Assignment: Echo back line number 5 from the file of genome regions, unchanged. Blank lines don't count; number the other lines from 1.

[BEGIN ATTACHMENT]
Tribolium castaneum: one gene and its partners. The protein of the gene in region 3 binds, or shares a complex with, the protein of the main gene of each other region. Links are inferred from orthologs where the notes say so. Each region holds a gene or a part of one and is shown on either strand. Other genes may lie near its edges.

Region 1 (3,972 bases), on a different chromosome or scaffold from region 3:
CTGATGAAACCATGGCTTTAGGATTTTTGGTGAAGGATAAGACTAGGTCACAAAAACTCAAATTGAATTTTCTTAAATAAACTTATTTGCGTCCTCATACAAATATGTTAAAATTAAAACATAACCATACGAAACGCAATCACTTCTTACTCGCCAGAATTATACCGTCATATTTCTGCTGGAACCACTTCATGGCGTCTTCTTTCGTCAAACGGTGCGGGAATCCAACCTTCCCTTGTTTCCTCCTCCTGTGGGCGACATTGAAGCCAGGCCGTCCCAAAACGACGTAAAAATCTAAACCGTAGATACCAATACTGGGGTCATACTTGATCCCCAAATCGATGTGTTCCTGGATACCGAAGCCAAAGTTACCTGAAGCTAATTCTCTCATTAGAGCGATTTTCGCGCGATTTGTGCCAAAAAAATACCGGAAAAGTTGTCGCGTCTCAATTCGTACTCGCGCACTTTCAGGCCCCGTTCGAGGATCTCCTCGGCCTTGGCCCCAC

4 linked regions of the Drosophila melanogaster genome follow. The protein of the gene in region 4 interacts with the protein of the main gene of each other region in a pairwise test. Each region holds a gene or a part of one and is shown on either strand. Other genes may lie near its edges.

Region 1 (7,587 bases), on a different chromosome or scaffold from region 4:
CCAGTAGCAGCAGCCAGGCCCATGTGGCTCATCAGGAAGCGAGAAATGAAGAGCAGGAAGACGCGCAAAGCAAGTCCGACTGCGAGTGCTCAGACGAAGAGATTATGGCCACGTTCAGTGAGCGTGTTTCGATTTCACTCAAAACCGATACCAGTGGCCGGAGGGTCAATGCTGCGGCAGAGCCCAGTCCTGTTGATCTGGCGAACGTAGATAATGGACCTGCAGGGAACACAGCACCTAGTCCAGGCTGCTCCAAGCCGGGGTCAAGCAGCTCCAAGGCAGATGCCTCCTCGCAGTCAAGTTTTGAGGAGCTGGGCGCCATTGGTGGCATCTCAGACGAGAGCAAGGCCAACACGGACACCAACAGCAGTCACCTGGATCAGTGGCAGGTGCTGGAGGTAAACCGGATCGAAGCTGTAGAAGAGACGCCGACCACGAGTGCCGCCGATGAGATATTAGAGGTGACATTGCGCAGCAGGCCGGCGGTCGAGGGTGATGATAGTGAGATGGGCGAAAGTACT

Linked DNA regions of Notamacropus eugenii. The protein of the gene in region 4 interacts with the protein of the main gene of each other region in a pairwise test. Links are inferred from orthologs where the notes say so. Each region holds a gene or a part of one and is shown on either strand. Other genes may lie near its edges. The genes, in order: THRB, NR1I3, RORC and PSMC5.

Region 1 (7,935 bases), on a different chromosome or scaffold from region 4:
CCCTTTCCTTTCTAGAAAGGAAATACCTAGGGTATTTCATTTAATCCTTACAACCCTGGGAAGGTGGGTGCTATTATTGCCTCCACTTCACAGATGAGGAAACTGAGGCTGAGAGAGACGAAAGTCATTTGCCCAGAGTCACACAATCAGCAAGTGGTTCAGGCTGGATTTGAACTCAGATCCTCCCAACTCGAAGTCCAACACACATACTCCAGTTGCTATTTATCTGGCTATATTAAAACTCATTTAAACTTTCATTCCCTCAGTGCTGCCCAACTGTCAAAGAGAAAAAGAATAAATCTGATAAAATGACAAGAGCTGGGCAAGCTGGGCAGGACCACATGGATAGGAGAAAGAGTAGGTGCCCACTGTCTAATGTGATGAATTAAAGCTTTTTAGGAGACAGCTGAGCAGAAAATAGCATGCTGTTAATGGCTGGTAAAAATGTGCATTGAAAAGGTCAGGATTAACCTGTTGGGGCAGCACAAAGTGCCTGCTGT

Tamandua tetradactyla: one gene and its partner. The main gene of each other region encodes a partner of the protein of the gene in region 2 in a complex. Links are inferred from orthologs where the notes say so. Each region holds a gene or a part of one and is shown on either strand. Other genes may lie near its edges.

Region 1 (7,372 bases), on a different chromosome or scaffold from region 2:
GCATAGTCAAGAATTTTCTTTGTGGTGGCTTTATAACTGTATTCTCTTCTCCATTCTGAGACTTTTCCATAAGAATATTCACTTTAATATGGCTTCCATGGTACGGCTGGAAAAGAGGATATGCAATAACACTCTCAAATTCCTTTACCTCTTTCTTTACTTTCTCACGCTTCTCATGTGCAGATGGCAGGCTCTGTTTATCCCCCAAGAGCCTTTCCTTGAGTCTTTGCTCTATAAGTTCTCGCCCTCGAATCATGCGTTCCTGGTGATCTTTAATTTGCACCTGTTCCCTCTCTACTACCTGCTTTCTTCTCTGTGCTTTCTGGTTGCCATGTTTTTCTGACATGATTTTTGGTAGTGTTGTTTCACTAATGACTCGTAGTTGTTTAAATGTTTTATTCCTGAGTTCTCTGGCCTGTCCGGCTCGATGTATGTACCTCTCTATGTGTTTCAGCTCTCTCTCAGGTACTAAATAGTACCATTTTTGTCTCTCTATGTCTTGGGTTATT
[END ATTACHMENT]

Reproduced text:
Region 1 (7,587 bases), on a different chromosome or scaffold from region 4: